Virgin Orbit to cease operations, sell assets of Richard Branson's satellite launcher:
Richard Branson's Virgin Orbit is shutting down less than two months after the satellite launch start-up filed for Chapter 11 bankruptcy protection, according to a Tuesday company announcement.
Virgin Orbit will cease operations and sell its assets to four winning bidders, the company announced Tuesday. Those bidders include three aerospace companies—Rocket Lab, Stratolaunch and Vast Space subsidiary Launcher—with combined bids totaling almost $36 million, according to court documents.
A sale hearing for court approval is scheduled for Wednesday afternoon and transactions are expected to close soon after, the company said.
"Virgin Orbit's legacy in the space industry will forever be remembered," Virgin Orbit said in a Tuesday statement. "Its groundbreaking technologies, relentless pursuit of excellence, and unwavering commitment to advancing the frontiers of air launch have left an indelible mark on the industry."
[...] Virgin Orbit was founded in 2017 by Branson, a British billionaire, in hopes of targeting the market for launching small satellites into space. Its LauncherOne rockets were launched from the air from modified Virgin passenger planes, allowing the company to operate more flexibly than using fixed launch sites.
(Score: 2) by Nuke on Friday May 26, @08:41AM (2 children)
Branson is not very bright. He tried and has failed to keep up with Musk, his friend and role model.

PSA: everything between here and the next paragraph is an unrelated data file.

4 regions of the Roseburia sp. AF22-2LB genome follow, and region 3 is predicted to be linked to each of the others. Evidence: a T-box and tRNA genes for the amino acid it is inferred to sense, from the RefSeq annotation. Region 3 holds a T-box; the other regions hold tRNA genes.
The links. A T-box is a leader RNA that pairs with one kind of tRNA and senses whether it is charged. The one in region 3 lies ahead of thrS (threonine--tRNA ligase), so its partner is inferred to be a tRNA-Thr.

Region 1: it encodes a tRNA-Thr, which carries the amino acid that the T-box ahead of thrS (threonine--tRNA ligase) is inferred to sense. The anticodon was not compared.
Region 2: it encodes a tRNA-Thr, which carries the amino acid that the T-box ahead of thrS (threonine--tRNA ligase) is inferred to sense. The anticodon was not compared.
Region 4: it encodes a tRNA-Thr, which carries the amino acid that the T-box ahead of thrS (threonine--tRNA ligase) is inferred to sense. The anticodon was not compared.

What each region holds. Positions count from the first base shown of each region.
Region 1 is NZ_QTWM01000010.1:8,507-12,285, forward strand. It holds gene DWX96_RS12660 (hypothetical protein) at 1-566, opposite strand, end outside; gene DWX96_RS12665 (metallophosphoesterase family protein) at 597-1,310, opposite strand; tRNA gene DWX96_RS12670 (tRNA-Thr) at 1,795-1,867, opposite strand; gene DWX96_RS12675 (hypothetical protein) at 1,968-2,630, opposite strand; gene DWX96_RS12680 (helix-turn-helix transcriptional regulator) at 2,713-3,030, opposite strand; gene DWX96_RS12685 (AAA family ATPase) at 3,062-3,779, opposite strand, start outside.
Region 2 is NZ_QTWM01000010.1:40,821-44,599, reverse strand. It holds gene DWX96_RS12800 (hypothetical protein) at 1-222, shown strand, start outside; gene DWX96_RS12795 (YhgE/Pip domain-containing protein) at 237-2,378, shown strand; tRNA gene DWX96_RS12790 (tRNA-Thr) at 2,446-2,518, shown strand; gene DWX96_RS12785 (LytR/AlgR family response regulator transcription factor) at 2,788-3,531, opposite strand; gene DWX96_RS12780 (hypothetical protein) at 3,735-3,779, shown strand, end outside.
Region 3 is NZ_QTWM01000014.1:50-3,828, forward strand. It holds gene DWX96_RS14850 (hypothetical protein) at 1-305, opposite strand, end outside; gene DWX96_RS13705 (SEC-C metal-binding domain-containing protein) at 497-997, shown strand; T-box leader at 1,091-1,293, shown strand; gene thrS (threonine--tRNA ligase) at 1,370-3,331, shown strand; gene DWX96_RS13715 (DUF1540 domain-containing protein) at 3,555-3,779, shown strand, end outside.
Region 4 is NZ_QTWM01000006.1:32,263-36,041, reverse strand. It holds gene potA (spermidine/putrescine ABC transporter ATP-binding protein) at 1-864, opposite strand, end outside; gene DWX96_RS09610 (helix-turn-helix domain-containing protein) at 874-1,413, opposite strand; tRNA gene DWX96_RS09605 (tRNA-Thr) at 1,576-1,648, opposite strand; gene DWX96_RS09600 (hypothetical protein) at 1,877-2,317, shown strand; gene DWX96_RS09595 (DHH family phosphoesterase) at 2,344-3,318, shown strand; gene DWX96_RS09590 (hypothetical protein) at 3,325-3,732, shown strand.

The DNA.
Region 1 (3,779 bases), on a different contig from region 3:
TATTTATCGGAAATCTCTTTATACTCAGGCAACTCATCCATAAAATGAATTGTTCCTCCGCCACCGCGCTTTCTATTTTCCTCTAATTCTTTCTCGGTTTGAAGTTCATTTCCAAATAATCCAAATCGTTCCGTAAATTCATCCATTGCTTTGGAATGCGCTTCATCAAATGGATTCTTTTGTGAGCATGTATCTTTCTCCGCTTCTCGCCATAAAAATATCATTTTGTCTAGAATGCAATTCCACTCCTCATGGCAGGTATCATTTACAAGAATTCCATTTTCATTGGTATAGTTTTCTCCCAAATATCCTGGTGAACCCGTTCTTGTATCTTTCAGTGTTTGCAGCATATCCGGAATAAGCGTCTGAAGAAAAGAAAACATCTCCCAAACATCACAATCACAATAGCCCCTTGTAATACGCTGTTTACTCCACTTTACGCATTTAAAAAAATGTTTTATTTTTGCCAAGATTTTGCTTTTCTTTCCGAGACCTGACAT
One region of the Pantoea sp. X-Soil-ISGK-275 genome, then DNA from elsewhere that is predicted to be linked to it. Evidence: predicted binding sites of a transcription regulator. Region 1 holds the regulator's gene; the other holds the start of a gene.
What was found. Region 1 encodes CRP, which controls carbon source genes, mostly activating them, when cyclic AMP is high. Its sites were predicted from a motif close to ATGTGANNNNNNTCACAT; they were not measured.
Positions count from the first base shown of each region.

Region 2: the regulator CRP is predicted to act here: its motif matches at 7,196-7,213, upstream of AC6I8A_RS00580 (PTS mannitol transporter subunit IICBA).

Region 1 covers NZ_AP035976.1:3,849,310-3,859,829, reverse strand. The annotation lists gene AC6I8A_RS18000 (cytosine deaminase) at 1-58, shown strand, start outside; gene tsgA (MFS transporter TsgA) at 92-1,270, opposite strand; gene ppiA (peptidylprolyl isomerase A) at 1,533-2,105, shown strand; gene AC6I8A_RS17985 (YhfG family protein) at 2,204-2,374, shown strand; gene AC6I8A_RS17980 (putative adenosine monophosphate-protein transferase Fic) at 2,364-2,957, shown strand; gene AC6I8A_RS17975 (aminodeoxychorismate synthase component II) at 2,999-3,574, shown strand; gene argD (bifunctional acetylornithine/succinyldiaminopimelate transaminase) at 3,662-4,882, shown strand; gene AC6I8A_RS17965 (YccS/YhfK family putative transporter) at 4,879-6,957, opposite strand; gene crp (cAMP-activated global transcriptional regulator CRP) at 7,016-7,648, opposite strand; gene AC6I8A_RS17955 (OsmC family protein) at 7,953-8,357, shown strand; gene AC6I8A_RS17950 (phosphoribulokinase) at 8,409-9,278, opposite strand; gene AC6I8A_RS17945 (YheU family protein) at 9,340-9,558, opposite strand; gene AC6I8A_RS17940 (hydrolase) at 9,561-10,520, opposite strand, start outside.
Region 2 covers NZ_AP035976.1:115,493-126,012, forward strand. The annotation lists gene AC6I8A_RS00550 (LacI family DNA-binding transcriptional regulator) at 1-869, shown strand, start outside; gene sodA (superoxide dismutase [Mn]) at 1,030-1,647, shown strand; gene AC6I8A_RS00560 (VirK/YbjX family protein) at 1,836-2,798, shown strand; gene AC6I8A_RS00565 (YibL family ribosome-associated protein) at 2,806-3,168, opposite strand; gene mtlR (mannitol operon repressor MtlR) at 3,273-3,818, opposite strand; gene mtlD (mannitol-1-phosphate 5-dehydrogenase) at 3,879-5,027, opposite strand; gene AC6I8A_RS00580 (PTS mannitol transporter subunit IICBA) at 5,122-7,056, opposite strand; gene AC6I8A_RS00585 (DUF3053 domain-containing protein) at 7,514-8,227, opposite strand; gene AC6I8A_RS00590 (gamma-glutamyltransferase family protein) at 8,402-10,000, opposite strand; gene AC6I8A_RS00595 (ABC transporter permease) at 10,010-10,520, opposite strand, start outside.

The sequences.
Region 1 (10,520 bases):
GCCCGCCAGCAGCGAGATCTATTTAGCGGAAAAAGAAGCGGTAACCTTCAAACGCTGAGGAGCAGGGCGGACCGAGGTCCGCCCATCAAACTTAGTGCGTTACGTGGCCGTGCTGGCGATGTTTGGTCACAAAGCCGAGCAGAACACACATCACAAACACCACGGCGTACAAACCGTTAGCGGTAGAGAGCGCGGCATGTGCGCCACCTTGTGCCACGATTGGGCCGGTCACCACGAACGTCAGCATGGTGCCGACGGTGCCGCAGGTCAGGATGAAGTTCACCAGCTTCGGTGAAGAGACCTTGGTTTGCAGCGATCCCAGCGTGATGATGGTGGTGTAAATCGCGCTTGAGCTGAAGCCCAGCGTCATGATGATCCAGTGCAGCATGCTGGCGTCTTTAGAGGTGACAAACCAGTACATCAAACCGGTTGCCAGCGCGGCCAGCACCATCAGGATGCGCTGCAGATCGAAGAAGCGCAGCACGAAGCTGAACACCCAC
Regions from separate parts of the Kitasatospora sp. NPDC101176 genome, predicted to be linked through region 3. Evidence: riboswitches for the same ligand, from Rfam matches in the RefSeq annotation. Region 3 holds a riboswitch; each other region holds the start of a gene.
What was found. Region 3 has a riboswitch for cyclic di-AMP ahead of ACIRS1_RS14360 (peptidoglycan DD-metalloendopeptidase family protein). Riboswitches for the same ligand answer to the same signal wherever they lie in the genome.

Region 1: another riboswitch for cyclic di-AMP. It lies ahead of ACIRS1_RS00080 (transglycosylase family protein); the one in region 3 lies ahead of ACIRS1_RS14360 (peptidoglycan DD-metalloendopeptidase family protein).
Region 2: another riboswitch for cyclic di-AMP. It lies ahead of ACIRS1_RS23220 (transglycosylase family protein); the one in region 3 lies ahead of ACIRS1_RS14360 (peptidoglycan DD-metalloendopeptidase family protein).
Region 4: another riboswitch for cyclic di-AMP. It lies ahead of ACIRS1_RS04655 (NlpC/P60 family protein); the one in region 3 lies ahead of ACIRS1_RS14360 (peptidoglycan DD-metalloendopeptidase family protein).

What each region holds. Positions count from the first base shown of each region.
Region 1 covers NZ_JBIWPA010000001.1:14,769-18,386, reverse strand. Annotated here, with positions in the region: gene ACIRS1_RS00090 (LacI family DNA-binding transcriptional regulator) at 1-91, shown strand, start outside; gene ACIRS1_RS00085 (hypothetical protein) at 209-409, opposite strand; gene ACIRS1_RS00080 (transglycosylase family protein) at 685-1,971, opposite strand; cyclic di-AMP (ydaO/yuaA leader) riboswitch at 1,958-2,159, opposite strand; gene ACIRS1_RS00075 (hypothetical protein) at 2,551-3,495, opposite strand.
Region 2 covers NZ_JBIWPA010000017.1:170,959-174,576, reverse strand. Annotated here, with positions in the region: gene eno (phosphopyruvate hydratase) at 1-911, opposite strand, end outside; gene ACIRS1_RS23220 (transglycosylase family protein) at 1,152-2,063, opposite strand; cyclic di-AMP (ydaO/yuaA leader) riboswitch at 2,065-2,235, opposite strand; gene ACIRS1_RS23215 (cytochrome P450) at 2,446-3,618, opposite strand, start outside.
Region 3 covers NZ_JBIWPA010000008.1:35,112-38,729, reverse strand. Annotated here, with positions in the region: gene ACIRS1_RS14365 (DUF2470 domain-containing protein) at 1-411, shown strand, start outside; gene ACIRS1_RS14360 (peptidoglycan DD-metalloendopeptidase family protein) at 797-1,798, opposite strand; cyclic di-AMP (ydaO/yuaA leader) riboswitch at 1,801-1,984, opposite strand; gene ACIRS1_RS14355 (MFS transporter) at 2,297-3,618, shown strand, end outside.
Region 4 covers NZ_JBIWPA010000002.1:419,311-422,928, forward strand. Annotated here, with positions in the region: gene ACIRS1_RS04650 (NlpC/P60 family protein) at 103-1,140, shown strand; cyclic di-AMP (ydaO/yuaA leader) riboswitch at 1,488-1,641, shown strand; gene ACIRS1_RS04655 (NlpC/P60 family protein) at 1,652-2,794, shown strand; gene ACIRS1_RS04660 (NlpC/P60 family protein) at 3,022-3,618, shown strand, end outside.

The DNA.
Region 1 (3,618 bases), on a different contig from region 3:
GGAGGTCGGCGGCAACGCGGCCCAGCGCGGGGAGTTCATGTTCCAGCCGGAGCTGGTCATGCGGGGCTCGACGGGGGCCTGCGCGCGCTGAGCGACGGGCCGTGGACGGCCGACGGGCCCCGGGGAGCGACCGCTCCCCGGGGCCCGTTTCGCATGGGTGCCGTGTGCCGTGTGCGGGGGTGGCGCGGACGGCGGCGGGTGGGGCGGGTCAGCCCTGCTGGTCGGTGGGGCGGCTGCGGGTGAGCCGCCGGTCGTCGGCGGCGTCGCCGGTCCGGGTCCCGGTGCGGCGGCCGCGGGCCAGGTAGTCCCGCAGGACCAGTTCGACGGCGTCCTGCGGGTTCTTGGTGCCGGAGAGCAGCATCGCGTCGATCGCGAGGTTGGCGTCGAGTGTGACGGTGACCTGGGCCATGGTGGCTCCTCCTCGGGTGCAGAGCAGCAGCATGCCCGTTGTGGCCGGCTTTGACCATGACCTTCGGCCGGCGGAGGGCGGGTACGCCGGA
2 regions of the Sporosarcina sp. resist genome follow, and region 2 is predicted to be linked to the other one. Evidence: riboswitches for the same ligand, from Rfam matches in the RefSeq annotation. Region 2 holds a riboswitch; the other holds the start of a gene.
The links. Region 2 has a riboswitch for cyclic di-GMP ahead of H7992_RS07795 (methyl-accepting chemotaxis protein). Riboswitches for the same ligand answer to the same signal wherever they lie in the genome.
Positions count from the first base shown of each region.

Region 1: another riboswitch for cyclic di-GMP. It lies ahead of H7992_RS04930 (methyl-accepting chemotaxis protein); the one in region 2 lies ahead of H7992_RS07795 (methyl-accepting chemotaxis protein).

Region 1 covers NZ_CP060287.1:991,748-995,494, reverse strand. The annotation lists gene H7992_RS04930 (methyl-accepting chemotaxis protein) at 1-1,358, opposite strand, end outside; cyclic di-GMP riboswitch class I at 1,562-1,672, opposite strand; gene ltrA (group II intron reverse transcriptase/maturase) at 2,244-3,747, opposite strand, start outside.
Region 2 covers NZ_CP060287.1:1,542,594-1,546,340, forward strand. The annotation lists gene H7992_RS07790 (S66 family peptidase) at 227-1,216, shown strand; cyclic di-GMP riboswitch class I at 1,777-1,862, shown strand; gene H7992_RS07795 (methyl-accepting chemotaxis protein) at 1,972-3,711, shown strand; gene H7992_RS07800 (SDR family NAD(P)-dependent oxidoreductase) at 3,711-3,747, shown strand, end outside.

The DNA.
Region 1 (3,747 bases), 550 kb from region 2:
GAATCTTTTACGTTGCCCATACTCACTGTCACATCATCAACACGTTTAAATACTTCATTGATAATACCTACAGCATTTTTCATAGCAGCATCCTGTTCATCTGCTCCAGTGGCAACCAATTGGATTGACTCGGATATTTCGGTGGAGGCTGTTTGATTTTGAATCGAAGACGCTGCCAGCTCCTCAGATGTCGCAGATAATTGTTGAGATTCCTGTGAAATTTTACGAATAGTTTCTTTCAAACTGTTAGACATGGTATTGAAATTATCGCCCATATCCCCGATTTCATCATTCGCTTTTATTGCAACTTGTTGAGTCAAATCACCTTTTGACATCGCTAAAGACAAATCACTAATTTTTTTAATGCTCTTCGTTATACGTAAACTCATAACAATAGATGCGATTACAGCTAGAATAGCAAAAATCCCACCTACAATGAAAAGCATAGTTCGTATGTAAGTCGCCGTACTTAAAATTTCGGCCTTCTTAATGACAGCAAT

(Score: 2) by turgid on Friday May 26, @10:51AM
Branson will try anything if he thinks he might be able to make a profit.
I refuse to engage in a battle of wits with an unarmed opponent [wikipedia.org].
(Score: 2) by isostatic on Saturday May 27, @10:27AM
Branson fails at pretty much everything other than convincing the UK population that he's a genius.
(Score: 2) by Rosco P. Coltrane on Friday May 26, @12:06PM (3 children)
Yeah... So groundbreaking, so excellent and so committed to advancing frontiers that the company folded. One wonders what could possibly have gone wrong with this level of greatness.
(Score: 2) by DannyB on Friday May 26, @02:39PM
Did they ever manage to put even one single milligram into orbit before folding?
Why is it that when I hold a stick, everyone begins to look like a pinata?
(Score: 2) by corey on Saturday May 27, @12:20AM (1 child)
That quote is coming from themselves, so it’s definitely biased.
But I think, at least they were trying something different rather than just rockets filled with explosive. There are benefits to using air breathing vehicles to get to high altitudes then using rockets the rest of the way.
Maybe what they were referring to is the technical work they did, that it was groundbreaking. Yeah business wise it failed.
(Score: 2) by deimtee on Sunday May 28, @03:19AM
You've got to look at it in terms of delta V.
Mach 1 is about 3% of what you need to get to orbit. Lifting to 40km is less than 1km/s. Both of those are higher than what most air-breathing first stages achieve. You are adding an entire complex extra stage to the vehicle, and it gets you less than 10% of the way.
No problem is insoluble, but at Ksp = 2.943×10−25 Mercury Sulphide comes close.